The 5 most polluted capitals on the planet are not in Europe, according to an air quality report.
- Only 5% of countries comply with WHO recommendations on air pollution by fine particles.
- The most polluted city is N’Djamena in Chad. In Europe, we find Athens in first position. As for Paris, it climbs to ninth place.
- Air pollution is the cause of 93 billion sick days and more than six million deaths a year.
In 2022, only six countries met World Health Organization (WHO) recommendations for air pollution, according to an IQAir report. These were Australia, Estonia, Finland, Grenada, Iceland and New Zealand. “13 out of 131 countries and regions have managed to achieve PM2.5 concentrations at or below the WHO guideline for annual PM2.5 concentrations of 5 μg/m3. Citizens of only ten percent of countries, regions and territories of the world breathe air that does not pose a risk to their health”says the Swiss air quality technology company.
Atmospheric pollution: Paris is in 9th position
To produce this report, IQAir analyzed data from more than 30,000 air quality monitoring stations at 7,323 sites in 131 countries, territories and regions. She made a ranking of the most polluted cities in the world. In first position, we find N’Djamena, the capital of Chad, where the average concentration of fine particles was 89.7 µg/m3, “more than 17 times higher than the annual WHO recommendation for PM2.5”. It is closely followed by Baghdad (70.9 µg/m3), the capital of Iraq, and Lahore in Pakistan.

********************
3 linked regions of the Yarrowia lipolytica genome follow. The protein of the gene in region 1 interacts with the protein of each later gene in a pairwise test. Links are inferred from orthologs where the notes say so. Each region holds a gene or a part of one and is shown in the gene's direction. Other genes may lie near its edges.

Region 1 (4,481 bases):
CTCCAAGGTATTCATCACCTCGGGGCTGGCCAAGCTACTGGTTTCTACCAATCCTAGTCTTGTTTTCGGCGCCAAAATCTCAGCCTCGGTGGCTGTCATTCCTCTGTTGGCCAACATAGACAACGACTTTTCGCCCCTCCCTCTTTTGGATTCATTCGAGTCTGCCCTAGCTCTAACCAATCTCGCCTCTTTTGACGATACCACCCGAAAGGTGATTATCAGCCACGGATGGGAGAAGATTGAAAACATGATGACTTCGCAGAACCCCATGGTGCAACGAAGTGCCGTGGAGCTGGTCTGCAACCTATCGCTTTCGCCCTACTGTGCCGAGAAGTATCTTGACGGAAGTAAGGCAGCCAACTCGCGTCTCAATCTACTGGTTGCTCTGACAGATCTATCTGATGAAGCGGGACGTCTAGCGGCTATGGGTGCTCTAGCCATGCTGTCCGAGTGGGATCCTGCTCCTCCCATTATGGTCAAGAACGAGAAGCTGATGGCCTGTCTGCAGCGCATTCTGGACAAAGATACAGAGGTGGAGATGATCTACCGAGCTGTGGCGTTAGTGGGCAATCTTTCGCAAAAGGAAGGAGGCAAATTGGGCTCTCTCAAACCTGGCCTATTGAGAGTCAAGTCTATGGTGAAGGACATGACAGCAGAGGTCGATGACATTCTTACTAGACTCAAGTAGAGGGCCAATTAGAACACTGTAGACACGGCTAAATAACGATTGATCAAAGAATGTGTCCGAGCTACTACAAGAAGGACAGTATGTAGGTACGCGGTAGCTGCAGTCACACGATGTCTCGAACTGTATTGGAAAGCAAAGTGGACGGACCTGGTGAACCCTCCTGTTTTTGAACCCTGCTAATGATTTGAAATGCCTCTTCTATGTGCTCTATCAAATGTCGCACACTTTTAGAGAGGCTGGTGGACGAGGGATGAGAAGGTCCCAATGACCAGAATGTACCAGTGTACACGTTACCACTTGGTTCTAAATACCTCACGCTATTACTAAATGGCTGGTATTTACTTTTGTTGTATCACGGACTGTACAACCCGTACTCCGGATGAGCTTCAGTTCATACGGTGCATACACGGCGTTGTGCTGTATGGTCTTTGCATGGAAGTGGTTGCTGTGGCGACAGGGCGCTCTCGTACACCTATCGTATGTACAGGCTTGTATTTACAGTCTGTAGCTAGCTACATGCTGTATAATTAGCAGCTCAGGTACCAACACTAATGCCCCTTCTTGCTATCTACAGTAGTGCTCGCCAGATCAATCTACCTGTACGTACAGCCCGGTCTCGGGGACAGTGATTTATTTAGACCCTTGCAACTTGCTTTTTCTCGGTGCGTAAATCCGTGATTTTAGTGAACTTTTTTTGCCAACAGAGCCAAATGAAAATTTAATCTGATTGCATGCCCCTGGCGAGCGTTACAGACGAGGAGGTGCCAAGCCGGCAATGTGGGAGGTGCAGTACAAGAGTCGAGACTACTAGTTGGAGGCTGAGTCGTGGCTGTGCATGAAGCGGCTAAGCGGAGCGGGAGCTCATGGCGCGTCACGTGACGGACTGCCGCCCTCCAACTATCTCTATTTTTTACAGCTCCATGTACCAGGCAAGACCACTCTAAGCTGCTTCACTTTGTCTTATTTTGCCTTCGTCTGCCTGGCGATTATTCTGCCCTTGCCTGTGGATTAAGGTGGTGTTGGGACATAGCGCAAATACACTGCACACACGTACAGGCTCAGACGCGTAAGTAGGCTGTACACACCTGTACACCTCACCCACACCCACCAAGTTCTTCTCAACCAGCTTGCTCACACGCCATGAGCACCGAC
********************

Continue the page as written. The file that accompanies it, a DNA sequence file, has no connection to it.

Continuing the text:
In Europe, the most polluted city is Athens. Then, we find Sofia in Bulgaria and Bucharest in Romania. Paris is in 9th place in the ranking with an average concentration of 12.7 micrograms of fine particles. It exceeds the limits set by the WHO by two to three times. According to the data, the countries where people breathe the best are Iceland, Estonia and Finland. “Too many people in the world do not know that they breathe polluted air. (…) Everyone deserves to have their health protected from air pollution”said Aidan Farrow, air quality scientist at Greenpeace International.
More than 6 million deaths a year are caused by poor air quality
In the report, the IQAir recalls that air pollution is responsible for 93 billion sick days and more than six million deaths each year. “Exposure to air pollution causes and aggravates several health problems, including asthma, cancer, lung disease, heart disease and premature mortality. Air pollution most severely affects already vulnerable populations More than 90% of pollution-related deaths occur in low- and middle-income countries Children under the age of 18, pregnant women and the elderly are all at increased risk of developing or worsening health problems. health due to exposure to air pollution”, concluded the company.